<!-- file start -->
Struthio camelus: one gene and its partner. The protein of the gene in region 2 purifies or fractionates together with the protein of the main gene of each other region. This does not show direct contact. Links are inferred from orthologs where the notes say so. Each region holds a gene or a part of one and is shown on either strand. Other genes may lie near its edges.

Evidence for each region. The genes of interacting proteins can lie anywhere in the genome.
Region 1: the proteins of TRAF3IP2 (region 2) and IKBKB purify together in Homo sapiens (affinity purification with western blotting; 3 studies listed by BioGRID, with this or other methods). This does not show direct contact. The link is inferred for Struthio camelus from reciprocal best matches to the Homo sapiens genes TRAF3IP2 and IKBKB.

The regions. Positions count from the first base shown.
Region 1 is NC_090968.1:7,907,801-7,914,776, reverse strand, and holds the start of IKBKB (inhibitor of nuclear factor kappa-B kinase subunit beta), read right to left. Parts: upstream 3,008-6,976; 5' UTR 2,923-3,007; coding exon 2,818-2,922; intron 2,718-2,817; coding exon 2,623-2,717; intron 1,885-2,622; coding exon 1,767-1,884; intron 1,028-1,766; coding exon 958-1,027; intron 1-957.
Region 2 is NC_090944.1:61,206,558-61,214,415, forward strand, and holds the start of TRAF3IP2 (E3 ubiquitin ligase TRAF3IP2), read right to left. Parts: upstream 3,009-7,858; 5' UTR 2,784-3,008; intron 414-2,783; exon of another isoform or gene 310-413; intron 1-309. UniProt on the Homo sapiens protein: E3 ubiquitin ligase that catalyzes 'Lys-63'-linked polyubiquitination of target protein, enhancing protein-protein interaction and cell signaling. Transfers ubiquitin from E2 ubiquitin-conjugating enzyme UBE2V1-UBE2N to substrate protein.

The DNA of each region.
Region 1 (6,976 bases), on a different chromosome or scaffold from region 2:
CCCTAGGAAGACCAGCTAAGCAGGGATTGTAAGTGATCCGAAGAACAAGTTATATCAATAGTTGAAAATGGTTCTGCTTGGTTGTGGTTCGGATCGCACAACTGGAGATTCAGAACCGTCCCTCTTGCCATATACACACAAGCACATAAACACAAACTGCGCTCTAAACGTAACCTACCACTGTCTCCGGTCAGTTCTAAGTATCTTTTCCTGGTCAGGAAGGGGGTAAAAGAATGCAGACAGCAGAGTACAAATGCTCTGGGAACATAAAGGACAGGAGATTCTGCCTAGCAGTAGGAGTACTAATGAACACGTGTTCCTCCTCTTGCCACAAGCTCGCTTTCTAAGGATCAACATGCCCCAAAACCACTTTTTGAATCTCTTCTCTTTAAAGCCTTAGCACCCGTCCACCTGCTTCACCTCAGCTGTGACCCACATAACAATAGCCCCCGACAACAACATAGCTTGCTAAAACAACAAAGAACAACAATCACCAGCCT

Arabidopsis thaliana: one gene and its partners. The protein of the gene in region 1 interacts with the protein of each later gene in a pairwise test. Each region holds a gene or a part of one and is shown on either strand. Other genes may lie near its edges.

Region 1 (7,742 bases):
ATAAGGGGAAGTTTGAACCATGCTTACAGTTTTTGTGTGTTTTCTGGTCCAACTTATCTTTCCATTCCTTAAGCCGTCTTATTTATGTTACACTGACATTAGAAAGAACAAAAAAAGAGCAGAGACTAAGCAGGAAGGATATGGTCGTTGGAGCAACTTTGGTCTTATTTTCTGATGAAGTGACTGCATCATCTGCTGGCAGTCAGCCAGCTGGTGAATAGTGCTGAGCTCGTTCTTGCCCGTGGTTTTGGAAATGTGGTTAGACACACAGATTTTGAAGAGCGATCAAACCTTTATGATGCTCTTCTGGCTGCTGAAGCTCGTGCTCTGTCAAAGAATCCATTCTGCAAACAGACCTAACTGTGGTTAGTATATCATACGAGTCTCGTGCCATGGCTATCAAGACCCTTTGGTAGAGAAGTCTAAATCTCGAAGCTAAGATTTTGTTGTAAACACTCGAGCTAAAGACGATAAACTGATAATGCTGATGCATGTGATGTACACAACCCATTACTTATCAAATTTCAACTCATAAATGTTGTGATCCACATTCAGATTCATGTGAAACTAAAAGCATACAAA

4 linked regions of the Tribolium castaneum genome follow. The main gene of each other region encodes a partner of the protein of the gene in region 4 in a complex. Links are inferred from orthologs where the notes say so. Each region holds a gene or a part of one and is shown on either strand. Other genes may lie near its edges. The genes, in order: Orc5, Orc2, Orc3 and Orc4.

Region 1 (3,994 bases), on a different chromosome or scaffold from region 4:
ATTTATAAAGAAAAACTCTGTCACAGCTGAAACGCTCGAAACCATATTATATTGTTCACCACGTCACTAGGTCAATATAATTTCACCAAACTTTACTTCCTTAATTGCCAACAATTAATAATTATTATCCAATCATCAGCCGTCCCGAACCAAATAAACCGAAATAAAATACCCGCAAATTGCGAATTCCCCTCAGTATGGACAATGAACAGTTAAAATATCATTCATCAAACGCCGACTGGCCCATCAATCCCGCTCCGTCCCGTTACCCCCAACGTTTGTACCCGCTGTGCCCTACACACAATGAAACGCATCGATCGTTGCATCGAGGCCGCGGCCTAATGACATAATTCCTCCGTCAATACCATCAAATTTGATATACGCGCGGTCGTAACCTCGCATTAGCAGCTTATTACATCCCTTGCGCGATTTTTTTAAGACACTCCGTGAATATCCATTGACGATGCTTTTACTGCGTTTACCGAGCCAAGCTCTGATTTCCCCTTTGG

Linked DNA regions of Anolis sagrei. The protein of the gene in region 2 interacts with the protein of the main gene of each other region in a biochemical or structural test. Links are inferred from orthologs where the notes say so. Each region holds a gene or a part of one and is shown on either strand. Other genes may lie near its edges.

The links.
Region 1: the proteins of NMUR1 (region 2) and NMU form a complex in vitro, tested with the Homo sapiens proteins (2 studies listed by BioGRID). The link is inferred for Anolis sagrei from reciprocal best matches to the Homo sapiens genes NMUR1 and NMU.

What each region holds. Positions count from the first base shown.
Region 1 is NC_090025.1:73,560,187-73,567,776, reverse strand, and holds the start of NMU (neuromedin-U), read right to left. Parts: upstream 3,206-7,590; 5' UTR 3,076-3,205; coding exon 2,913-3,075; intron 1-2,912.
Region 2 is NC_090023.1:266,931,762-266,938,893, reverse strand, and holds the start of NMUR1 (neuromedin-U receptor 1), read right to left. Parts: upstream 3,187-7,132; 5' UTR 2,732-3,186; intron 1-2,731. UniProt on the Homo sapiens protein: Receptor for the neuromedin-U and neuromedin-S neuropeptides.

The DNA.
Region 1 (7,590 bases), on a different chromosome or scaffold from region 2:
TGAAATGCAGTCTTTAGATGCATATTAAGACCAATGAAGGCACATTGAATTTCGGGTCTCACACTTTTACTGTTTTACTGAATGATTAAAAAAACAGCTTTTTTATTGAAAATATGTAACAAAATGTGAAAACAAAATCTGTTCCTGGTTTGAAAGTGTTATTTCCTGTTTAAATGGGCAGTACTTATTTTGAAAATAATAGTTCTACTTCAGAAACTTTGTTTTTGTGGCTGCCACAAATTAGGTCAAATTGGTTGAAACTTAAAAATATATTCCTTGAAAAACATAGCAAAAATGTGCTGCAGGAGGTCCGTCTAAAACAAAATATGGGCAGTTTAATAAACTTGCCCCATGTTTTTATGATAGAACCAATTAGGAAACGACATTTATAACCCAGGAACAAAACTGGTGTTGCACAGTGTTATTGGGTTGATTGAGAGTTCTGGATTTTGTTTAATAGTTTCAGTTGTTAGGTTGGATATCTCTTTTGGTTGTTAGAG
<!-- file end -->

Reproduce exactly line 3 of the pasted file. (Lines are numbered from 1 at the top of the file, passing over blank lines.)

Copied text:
Region 1: the proteins of TRAF3IP2 (region 2) and IKBKB purify together in Homo sapiens (affinity purification with western blotting; 3 studies listed by BioGRID, with this or other methods). This does not show direct contact. The link is inferred for Struthio camelus from reciprocal best matches to the Homo sapiens genes TRAF3IP2 and IKBKB.